Posted in Music

Spotlight: The Top 10 Musical Theatre Breakup Songs



One of the great things about the arts is that is can shape our emotions. As humans, we are often very driven by those emotions. Therefore, tapping into the right ones can bring about a great deal of social/personal change. But, I’m getting a little ahead of myself. This list is fairly basic: just a compilation of, in my humble opinion, the most powerful, sob-inducing musical theatre songs about the end of a relationship.

~Always Starting Over (If/Then)

“My love, our life is over, but love, I’ll make you one last vow…to start over and over and over somehow. My new life starts right now!”

~The Winner Takes It All (Mamma Mia!)

“I don’t want to talk about things we’ve gone through…I’ve played all my cards, and that’s what you’ve done too. Nothing more to say, no more ace to play.”

~The Music That Makes Me Dance (My Man) [Funny Girl]

“What’s the difference if I say I’ll go away, when I know I’ll come back on my knees someday? For whatever my man is, I am his forevermore.”

~Burn (Hamilton)

“The world has no right to my heart…you forfeit all rights to my heart! You forfeit the place in our bed…with only the memories of when you were mine!”

~Small World (Reprise) [Gypsy]

“Lucky, you’re a man who likes children. That’s an important sign. Lucky, I’m a woman with children. Small world, isn’t it?”

~Losing My Mind (Follies)

“I spend sleepless nights to think about you. You said you loved me, or were you just being kind? Or am I losing my mind?”

~Be On Your Own (Nine)

“And you’ll take with you all you own, from A to Z, and all of me.”

~This Nearly Was Mine (South Pacific)

“Now, now I’m alone. Still dreaming of paradise, still saying that paradise once nearly was mine!”

~Send in the Clowns (A Little Night Music)

“Isn’t it rich? Isn’t it queer? I thought that you’d want what I want- sorry, my dear…but where are the clowns? There ought to be clowns. Well maybe next year.”

~We Do Not Belong Together (Sunday in the Park with George)

“No one is you, George, there we agree. But others will do, George. No one is you and no one can be. But no one is me, George, no one is me…I have to move on!”

Posted in Writing

“The Limbo”

by Amanda DeLalla

I’m stuck between two places,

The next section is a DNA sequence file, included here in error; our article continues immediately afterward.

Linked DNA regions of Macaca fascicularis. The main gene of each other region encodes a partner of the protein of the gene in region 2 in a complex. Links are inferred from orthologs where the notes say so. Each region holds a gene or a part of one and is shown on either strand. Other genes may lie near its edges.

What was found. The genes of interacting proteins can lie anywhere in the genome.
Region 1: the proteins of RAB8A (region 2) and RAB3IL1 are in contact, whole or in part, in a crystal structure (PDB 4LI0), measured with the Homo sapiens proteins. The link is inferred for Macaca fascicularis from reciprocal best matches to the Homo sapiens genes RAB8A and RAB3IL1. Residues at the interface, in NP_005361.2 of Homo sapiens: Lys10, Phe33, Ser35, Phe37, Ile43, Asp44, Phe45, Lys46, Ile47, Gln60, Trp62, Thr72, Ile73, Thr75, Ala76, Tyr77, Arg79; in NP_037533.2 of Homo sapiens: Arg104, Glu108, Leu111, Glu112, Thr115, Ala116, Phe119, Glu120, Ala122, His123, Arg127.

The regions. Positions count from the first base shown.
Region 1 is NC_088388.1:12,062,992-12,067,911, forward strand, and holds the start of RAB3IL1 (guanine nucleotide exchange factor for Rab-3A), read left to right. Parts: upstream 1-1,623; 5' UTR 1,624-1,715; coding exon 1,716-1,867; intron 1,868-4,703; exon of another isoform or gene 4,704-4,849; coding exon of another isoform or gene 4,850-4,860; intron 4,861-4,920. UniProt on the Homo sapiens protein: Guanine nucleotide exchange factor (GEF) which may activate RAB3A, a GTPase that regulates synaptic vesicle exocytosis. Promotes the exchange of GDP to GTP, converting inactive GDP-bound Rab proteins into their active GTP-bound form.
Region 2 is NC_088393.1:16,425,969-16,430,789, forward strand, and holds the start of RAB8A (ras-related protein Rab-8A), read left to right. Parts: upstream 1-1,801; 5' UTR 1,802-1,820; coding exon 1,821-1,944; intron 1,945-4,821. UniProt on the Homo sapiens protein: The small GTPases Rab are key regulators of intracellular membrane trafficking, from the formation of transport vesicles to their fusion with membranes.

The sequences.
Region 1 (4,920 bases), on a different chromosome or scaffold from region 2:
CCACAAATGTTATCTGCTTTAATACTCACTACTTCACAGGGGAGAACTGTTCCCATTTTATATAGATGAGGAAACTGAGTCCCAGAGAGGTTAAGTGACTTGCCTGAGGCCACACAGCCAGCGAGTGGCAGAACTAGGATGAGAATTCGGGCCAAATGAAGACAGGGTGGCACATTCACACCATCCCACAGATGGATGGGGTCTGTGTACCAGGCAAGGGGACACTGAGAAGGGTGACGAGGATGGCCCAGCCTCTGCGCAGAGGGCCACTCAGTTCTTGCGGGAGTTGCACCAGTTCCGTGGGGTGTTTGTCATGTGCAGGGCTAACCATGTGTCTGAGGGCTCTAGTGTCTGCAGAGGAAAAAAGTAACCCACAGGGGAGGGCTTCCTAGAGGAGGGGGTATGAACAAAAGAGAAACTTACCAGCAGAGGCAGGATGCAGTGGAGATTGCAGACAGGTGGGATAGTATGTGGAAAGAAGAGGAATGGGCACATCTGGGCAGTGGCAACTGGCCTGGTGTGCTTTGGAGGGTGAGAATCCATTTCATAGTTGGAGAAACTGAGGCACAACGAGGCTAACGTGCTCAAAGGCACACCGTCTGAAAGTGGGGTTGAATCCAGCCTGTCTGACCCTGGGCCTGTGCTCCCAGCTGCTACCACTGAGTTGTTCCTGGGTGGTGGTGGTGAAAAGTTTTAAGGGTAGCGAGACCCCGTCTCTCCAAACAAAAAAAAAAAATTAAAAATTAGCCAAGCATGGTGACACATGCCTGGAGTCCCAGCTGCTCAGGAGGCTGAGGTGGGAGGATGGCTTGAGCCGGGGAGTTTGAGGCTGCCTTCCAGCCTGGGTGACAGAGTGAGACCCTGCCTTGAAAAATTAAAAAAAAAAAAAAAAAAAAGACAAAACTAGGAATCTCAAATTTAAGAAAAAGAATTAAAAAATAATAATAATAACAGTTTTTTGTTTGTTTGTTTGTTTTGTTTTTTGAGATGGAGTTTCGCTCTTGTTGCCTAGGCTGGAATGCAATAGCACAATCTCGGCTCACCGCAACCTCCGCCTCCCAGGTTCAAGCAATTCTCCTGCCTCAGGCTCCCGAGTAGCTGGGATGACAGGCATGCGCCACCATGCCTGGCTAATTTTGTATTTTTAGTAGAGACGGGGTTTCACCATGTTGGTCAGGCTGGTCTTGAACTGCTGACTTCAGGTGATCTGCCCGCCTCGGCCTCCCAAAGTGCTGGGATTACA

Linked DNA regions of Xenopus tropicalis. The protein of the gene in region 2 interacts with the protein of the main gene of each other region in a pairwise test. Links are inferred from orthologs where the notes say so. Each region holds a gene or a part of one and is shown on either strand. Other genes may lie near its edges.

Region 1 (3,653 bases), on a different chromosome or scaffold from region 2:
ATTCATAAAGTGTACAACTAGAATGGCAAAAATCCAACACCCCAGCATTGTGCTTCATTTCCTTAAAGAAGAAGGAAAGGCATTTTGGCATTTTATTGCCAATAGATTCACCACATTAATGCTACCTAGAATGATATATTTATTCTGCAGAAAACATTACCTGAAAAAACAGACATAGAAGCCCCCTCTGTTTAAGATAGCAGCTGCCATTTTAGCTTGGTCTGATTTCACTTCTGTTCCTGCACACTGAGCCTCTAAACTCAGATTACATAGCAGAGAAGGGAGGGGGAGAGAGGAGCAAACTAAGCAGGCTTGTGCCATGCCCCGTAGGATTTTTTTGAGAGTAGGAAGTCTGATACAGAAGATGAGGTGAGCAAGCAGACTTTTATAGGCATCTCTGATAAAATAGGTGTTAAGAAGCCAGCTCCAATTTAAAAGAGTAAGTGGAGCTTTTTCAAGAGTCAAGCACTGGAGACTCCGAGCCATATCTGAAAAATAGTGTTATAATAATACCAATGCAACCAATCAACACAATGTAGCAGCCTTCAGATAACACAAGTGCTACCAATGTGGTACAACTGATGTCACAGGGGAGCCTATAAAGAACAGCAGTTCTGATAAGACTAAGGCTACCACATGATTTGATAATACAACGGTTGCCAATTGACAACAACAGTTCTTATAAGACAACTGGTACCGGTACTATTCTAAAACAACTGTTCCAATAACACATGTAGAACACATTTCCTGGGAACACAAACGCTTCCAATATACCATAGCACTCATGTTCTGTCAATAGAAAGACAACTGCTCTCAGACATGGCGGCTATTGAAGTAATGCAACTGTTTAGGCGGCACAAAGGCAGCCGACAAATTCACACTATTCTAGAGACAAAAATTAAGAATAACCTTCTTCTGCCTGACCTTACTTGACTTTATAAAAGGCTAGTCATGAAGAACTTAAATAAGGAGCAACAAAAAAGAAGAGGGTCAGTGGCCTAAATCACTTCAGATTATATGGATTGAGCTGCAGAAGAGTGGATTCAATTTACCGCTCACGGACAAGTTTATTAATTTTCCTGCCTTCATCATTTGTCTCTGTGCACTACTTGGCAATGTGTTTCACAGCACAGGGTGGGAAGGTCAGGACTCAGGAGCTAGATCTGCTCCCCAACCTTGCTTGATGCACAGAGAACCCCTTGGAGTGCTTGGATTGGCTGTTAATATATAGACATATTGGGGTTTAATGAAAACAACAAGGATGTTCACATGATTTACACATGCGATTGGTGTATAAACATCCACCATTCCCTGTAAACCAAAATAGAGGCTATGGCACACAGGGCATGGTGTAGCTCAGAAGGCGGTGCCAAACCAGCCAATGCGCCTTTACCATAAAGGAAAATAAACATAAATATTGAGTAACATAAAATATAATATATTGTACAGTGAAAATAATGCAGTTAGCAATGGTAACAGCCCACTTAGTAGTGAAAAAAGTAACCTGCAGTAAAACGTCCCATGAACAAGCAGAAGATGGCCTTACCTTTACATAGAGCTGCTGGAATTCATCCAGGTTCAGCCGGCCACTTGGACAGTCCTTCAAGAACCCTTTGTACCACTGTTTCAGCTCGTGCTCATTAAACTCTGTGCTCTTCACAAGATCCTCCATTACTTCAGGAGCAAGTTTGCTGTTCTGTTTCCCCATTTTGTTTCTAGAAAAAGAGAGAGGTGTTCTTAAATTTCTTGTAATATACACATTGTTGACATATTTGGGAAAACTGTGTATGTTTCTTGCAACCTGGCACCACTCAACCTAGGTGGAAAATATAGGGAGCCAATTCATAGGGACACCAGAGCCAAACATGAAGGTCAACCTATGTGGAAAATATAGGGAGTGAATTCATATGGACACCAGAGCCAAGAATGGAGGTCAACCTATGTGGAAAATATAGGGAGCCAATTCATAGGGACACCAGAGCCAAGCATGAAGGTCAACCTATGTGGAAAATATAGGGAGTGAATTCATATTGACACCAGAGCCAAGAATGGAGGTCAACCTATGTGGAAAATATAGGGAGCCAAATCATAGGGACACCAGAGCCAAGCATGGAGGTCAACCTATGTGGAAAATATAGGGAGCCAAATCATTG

My mind flies through times and spaces.

(Remembering days I spent with you.)

Sadness touches thoughts of you, boy,

Memories that once brought me Joy.

(Like you carrying me into your room.)

This is the limbo, I suppose,

Before you walk down the path you chose.

(Or gazing at the city, under the moon.)

Been crying myself to sleep at night,

And if you just came back, things would be right.

(That time you bought me tiramisu.)

Not even a week since you’ve been gone,

And I avoid Facebook for fear you’ll log on.

(We laughed together at Chekhov’s gloom.)

It’s just like Oscar Hammerstein said,

I may not wanna live but I’m scared of being dead.

(I’ll relive this all again by tomorrow afternoon.)


Posted in Theatre

Eight Musicals That No High School Should Be Doing

And select community theatre groups, also. (An unrelated note: this blog has almost reached 4000 visits!)

Let’s face it, friends: as good as high school productions can be, they have their limits. Most of those limits have to do with budget, while others involve the talent pool at hand. That being said, there are some shows that could make even the LaGuardia School look like a ragtag troupe performing in a basement.

Brief disclaimer: I am not writing this post to bash anybody’s productions or act like the elitists I despise. Rather, I’m doing this as a calm smackdown, a warning to directors who both overestimate and underestimate their own power. It is strictly based on personal experience and what I know about theatre. The purpose of a non-professional director is twofold: you’ll want to showcase your fellow thespians as well as produce quality material…with respect. And, barring a miracle, selecting one of the following shows can fast plunge you into a world of trouble.

  1. Boublil and Schonberg’s Miss Saigon…This is one of those shows in which budget and talent pool both play an important role. The helicopter scene alone should bankrupt any school’s theatrical finances. In addition, unless you’ve got a bunch of Asian-American actors in your drama club, you’re going to commit “yellowface.” And ain’t nobody got time for that.
  2. Sondheim’s Pacific Overtures…See above about Asian-American actors. But the second reason this show is a bad choice for amateur theatre groups is because- wait for it- all the roles are played by men! We’ve all heard the old cliche about no guys in the school play. Finally, this piece also caters to a very specific audience; that means that even successfully producing it doesn’t guarantee an emotionally invested audience. Leave the bowler hats and chrysanthemum tea to the pros!
  3. Sheik’s Spring Awakening…Despite my general distaste for this show, I do have a legitimate reason for including it on my list. As you probably know, the piece is replete with explicit content, and not many schools are liberal enough to be 100% cool with that. As a result, putting it on will force directors to bowdlerize the material and sap any of its impact (or, as I call it, shock value) right out.